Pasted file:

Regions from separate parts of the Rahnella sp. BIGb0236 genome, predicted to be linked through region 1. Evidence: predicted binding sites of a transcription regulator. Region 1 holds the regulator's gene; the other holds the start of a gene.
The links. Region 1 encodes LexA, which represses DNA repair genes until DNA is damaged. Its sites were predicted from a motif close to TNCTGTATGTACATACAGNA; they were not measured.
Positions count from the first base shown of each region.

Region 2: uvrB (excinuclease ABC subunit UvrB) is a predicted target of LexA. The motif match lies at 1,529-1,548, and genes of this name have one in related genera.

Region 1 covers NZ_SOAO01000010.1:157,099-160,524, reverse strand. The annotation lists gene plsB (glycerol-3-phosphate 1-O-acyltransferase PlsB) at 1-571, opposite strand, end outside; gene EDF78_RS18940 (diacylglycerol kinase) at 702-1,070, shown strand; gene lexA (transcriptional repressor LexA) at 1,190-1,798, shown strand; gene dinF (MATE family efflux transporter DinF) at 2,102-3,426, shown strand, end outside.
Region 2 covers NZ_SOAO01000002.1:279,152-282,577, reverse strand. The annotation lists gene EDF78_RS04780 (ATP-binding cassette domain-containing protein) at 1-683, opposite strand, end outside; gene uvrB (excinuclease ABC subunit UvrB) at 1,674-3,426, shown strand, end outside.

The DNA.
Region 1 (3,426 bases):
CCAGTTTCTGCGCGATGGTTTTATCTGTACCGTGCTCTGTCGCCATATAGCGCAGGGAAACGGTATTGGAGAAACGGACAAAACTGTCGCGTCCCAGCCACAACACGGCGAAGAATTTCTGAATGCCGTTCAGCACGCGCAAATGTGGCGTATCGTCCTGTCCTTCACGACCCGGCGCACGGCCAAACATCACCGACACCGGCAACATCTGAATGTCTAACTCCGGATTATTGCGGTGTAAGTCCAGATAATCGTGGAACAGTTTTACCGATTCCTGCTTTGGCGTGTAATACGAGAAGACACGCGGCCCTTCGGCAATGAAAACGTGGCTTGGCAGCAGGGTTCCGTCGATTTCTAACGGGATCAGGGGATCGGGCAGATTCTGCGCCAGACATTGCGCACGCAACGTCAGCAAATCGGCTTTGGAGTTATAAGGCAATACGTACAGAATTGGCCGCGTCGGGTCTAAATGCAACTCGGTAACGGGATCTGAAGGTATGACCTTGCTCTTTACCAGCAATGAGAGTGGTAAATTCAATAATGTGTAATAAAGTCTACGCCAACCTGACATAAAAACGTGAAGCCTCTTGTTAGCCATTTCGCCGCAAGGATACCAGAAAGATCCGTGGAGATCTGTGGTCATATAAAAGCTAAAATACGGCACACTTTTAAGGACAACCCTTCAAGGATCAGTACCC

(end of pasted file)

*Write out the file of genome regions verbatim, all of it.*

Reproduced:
Regions from separate parts of the Rahnella sp. BIGb0236 genome, predicted to be linked through region 1. Evidence: predicted binding sites of a transcription regulator. Region 1 holds the regulator's gene; the other holds the start of a gene.
The links. Region 1 encodes LexA, which represses DNA repair genes until DNA is damaged. Its sites were predicted from a motif close to TNCTGTATGTACATACAGNA; they were not measured.
Positions count from the first base shown of each region.

Region 2: uvrB (excinuclease ABC subunit UvrB) is a predicted target of LexA. The motif match lies at 1,529-1,548, and genes of this name have one in related genera.

Region 1 covers NZ_SOAO01000010.1:157,099-160,524, reverse strand. The annotation lists gene plsB (glycerol-3-phosphate 1-O-acyltransferase PlsB) at 1-571, opposite strand, end outside; gene EDF78_RS18940 (diacylglycerol kinase) at 702-1,070, shown strand; gene lexA (transcriptional repressor LexA) at 1,190-1,798, shown strand; gene dinF (MATE family efflux transporter DinF) at 2,102-3,426, shown strand, end outside.
Region 2 covers NZ_SOAO01000002.1:279,152-282,577, reverse strand. The annotation lists gene EDF78_RS04780 (ATP-binding cassette domain-containing protein) at 1-683, opposite strand, end outside; gene uvrB (excinuclease ABC subunit UvrB) at 1,674-3,426, shown strand, end outside.

The DNA.
Region 1 (3,426 bases):
CCAGTTTCTGCGCGATGGTTTTATCTGTACCGTGCTCTGTCGCCATATAGCGCAGGGAAACGGTATTGGAGAAACGGACAAAACTGTCGCGTCCCAGCCACAACACGGCGAAGAATTTCTGAATGCCGTTCAGCACGCGCAAATGTGGCGTATCGTCCTGTCCTTCACGACCCGGCGCACGGCCAAACATCACCGACACCGGCAACATCTGAATGTCTAACTCCGGATTATTGCGGTGTAAGTCCAGATAATCGTGGAACAGTTTTACCGATTCCTGCTTTGGCGTGTAATACGAGAAGACACGCGGCCCTTCGGCAATGAAAACGTGGCTTGGCAGCAGGGTTCCGTCGATTTCTAACGGGATCAGGGGATCGGGCAGATTCTGCGCCAGACATTGCGCACGCAACGTCAGCAAATCGGCTTTGGAGTTATAAGGCAATACGTACAGAATTGGCCGCGTCGGGTCTAAATGCAACTCGGTAACGGGATCTGAAGGTATGACCTTGCTCTTTACCAGCAATGAGAGTGGTAAATTCAATAATGTGTAATAAAGTCTACGCCAACCTGACATAAAAACGTGAAGCCTCTTGTTAGCCATTTCGCCGCAAGGATACCAGAAAGATCCGTGGAGATCTGTGGTCATATAAAAGCTAAAATACGGCACACTTTTAAGGACAACCCTTCAAGGATCAGTACCC